[Skip to Content]
Access to paid content on this site is currently suspended due to excessive activity being detected from your IP address Please contact the publisher to request reinstatement.
[Skip to Content Landing]
February 1971

Ecological Effects of Oral Antibiotics on the Microflora of Human Skin

Author Affiliations


From the Department of Dermatology, University of Pennsylvania School of Medicine, Philadelphia.

Arch Dermatol. 1971;103(2):148-153. doi:10.1001/archderm.1971.04000140034006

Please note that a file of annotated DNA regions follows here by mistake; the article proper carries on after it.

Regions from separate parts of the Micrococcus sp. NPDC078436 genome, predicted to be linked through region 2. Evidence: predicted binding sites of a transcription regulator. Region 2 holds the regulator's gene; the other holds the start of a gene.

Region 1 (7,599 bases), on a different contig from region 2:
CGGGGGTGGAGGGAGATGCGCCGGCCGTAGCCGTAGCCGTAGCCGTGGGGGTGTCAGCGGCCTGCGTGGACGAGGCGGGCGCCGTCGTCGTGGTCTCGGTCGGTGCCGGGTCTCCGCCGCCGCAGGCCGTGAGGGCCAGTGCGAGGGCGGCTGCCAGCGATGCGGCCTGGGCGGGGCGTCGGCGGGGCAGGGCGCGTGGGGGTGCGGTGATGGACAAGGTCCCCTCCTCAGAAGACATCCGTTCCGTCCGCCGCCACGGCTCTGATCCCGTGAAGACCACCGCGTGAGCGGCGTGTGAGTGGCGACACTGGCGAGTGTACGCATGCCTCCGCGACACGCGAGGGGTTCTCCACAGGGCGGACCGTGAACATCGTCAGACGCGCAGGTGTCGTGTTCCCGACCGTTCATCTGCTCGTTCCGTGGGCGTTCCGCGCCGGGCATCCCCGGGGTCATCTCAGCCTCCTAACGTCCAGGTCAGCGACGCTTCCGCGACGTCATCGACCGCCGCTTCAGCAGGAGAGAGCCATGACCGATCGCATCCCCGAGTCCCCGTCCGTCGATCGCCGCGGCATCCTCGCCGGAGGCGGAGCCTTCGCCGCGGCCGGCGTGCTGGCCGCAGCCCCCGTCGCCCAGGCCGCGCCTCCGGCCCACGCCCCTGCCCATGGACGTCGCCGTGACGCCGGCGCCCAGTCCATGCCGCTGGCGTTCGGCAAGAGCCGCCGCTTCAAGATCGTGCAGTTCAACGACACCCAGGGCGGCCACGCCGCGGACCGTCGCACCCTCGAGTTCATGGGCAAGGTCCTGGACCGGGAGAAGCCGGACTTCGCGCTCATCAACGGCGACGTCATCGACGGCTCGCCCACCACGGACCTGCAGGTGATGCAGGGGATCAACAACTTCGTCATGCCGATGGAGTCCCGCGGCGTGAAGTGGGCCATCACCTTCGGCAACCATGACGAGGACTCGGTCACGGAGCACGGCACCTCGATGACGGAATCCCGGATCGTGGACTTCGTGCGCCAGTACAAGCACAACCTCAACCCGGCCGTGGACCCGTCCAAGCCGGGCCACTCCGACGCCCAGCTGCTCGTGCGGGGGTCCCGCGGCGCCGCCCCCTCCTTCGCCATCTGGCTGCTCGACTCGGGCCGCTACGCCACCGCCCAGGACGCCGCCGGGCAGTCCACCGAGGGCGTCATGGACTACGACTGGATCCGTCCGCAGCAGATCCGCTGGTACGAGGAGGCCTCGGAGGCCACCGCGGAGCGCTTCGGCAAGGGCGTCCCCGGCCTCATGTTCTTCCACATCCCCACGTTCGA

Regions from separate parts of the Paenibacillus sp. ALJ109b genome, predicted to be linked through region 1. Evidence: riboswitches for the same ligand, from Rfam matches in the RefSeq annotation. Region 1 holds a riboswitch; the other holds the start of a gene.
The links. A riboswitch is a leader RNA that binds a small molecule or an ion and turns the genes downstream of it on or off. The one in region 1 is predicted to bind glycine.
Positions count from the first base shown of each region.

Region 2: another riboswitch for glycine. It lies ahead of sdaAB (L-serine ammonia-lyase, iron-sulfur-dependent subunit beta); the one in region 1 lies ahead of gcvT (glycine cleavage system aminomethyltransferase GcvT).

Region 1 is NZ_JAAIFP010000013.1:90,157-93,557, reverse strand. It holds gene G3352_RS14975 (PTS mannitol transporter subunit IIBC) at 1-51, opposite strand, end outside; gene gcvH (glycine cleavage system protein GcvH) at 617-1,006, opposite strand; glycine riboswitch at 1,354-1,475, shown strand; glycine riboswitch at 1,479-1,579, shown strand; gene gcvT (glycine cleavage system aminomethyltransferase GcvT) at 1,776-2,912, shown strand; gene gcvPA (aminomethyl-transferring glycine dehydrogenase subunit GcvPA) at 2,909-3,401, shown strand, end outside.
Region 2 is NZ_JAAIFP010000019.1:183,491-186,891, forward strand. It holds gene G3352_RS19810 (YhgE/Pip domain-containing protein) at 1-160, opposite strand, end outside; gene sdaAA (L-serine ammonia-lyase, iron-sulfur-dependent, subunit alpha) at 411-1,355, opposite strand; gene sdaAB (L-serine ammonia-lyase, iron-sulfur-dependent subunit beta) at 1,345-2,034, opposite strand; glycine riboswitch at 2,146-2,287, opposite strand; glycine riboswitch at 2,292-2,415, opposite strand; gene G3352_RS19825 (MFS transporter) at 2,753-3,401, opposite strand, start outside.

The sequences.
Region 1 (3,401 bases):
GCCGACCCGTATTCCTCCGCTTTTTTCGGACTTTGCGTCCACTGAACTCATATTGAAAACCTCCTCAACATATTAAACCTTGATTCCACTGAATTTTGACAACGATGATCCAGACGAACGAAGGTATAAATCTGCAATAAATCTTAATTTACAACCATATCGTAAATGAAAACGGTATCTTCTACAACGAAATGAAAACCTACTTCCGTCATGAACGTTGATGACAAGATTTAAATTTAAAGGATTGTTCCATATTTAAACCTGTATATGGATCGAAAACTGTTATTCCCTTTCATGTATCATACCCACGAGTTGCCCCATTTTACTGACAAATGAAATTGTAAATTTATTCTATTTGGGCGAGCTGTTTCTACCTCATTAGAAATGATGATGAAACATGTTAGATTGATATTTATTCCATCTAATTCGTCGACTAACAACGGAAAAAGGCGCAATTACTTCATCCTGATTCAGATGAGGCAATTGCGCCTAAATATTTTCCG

The capacity of orally administered antibiotics to alter the resident microbial flora of the skin was evaluated after three weeks of treatment with tetracyclines, penicillins, erythromycin, and a lincomycin derivative. An increase in the percentage of resistant organisms was the most sensitive indicator that an antibiotic had reached the surface; conversion from a dominantly diphtheroid to coccal flora was another evidence of substantial surface levels. It was concluded that this mainly happened as a result of holocrine excretion via epidermal or sebaceous cells. Tetracyclines and erythromycin were instances of the latter effect. Penicillins did not materially alter the microflora, except for a slight increase in resistant cells. Significant reductions in the density of Cornebacterium acnes on the forehead were produced by three of four tetracyclines and the lincomycin derivative.